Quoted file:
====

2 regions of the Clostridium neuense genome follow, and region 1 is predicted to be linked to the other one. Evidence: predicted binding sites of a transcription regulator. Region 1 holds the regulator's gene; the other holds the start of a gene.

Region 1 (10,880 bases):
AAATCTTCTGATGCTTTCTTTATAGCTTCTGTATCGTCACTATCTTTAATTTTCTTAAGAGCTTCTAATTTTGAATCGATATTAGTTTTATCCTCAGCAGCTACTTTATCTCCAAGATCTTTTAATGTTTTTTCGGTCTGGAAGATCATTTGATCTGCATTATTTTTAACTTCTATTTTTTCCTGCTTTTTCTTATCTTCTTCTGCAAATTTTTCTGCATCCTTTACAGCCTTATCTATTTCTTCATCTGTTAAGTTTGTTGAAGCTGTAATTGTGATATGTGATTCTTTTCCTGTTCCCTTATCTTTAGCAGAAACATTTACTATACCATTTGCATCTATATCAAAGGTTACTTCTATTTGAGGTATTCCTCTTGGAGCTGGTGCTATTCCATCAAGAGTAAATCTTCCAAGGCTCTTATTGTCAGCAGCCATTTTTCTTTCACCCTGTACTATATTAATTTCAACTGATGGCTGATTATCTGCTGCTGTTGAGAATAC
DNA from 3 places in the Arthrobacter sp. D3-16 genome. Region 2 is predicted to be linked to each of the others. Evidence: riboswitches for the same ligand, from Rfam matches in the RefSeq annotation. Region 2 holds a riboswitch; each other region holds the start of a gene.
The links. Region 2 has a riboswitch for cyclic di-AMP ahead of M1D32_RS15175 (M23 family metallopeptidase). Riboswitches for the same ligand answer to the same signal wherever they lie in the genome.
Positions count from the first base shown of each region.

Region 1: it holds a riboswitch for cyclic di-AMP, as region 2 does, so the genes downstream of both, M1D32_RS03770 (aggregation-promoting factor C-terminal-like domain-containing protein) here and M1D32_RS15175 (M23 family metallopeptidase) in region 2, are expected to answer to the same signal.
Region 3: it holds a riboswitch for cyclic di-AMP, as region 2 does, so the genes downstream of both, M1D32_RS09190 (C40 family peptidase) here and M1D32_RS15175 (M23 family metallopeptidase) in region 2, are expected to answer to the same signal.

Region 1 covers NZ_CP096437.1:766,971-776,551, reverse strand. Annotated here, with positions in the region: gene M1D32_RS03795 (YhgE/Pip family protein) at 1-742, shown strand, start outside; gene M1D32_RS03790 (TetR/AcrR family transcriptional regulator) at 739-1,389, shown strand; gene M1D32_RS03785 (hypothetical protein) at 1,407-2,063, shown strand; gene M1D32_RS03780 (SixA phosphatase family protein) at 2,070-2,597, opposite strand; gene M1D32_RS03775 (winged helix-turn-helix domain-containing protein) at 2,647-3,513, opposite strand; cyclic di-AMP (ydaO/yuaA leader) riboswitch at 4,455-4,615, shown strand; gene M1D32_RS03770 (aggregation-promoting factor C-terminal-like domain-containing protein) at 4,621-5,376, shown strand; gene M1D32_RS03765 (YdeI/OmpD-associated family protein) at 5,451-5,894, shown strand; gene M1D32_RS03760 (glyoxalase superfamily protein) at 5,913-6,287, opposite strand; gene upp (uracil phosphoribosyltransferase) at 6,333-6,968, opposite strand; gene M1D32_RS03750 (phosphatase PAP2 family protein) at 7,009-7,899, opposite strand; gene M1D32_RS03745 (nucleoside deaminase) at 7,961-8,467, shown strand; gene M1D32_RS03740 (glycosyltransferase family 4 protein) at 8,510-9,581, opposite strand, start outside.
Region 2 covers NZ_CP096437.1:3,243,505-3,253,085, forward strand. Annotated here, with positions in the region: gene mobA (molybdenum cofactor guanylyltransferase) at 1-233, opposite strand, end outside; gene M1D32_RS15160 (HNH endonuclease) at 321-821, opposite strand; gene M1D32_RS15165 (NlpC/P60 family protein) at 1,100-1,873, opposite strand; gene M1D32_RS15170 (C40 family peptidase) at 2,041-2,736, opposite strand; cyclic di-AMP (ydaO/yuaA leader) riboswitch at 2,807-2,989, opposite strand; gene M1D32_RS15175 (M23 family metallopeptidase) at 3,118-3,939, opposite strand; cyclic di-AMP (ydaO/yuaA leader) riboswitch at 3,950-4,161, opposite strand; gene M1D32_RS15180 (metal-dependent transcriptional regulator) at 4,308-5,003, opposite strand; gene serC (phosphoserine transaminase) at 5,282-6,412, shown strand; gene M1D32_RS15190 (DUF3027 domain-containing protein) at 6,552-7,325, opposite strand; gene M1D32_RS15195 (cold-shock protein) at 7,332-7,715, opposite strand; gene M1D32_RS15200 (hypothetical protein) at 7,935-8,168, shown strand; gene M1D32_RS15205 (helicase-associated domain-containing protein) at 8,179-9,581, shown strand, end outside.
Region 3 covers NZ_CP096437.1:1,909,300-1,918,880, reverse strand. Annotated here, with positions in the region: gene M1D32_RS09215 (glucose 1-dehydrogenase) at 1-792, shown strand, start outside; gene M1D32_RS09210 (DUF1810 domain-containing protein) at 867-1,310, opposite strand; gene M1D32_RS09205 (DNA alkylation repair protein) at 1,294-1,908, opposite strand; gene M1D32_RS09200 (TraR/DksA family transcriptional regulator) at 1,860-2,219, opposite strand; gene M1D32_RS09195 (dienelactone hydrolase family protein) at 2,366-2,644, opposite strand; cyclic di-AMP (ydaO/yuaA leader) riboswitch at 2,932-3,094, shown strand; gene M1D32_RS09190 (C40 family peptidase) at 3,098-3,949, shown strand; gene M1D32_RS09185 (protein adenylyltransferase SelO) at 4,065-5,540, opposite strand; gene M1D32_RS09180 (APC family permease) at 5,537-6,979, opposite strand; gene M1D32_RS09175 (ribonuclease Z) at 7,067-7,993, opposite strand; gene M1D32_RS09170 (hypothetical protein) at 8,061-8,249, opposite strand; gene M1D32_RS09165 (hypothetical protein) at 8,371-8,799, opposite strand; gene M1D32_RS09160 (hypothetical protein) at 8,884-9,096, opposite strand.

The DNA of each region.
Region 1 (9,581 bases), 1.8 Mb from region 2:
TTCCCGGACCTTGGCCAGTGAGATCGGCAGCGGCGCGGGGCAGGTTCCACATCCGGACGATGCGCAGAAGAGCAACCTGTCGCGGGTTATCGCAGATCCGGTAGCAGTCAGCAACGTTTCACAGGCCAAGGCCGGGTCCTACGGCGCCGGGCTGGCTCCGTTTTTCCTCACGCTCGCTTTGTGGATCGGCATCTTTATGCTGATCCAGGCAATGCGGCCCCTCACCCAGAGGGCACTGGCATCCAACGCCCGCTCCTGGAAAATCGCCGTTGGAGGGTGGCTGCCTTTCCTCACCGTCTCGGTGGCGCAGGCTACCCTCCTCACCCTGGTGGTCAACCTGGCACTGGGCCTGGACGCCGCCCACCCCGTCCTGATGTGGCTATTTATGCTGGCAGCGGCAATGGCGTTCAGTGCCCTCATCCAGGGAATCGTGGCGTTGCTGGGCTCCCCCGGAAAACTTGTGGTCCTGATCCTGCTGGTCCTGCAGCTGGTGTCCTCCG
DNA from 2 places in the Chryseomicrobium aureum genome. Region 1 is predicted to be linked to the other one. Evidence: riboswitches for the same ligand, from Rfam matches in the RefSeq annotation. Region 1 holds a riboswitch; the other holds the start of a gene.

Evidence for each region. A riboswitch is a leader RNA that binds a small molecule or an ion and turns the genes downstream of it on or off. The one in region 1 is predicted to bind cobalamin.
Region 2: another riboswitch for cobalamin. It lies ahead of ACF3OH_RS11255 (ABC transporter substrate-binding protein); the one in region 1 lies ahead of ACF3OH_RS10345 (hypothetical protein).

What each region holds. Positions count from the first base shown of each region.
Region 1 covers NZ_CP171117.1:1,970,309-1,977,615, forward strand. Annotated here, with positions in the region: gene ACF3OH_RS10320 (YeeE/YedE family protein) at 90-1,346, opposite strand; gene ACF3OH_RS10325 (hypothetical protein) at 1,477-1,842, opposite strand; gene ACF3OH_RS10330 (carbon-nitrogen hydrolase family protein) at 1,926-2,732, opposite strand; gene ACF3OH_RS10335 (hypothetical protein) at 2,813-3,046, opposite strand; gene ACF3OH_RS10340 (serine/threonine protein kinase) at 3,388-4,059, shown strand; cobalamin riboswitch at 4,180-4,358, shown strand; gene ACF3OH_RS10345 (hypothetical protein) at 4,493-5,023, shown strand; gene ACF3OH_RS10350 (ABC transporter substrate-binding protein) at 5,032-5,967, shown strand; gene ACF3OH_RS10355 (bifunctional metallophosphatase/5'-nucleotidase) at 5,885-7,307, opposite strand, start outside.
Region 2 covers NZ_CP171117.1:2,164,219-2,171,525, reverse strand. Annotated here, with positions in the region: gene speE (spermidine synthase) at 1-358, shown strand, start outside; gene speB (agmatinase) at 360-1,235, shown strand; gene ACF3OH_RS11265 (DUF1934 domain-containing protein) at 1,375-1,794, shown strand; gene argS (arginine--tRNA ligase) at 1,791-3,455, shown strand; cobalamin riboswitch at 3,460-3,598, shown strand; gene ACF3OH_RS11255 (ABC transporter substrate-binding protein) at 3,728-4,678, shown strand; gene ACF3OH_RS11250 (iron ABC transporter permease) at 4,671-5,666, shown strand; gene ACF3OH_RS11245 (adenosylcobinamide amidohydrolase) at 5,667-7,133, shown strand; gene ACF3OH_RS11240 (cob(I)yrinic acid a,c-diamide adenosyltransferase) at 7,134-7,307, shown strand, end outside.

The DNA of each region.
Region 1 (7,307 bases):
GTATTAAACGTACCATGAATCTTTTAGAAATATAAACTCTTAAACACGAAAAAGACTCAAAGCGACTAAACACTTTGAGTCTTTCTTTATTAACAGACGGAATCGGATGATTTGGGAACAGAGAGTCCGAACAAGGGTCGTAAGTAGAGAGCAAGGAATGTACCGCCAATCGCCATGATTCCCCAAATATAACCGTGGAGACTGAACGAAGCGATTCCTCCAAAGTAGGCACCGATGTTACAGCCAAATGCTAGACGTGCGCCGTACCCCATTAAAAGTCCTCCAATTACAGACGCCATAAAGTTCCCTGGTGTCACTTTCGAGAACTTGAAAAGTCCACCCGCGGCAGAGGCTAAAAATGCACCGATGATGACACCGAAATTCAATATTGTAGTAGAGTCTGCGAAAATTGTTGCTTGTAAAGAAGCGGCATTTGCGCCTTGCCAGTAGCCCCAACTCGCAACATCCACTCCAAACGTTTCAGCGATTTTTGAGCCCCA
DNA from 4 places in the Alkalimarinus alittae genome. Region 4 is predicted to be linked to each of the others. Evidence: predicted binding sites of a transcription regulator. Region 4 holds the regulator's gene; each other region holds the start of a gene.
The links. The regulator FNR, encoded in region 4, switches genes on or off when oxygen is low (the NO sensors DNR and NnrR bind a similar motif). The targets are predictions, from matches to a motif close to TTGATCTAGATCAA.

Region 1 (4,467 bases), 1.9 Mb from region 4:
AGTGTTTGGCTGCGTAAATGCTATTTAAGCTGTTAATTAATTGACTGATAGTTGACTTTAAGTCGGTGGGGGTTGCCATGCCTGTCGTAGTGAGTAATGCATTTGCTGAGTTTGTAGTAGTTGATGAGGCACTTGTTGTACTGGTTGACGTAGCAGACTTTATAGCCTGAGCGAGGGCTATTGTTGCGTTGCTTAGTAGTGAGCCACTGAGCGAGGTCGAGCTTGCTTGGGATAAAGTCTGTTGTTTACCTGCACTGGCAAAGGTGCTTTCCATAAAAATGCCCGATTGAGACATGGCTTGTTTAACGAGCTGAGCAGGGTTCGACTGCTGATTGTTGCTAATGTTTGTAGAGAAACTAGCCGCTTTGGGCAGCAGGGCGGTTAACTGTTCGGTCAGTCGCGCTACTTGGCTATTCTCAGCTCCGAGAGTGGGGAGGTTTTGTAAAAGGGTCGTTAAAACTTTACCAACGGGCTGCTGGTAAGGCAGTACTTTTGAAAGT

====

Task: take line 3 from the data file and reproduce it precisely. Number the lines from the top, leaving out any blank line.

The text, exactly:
AAATCTTCTGATGCTTTCTTTATAGCTTCTGTATCGTCACTATCTTTAATTTTCTTAAGAGCTTCTAATTTTGAATCGATATTAGTTTTATCCTCAGCAGCTACTTTATCTCCAAGATCTTTTAATGTTTTTTCGGTCTGGAAGATCATTTGATCTGCATTATTTTTAACTTCTATTTTTTCCTGCTTTTTCTTATCTTCTTCTGCAAATTTTTCTGCATCCTTTACAGCCTTATCTATTTCTTCATCTGTTAAGTTTGTTGAAGCTGTAATTGTGATATGTGATTCTTTTCCTGTTCCCTTATCTTTAGCAGAAACATTTACTATACCATTTGCATCTATATCAAAGGTTACTTCTATTTGAGGTATTCCTCTTGGAGCTGGTGCTATTCCATCAAGAGTAAATCTTCCAAGGCTCTTATTGTCAGCAGCCATTTTTCTTTCACCCTGTACTATATTAATTTCAACTGATGGCTGATTATCTGCTGCTGTTGAGAATAC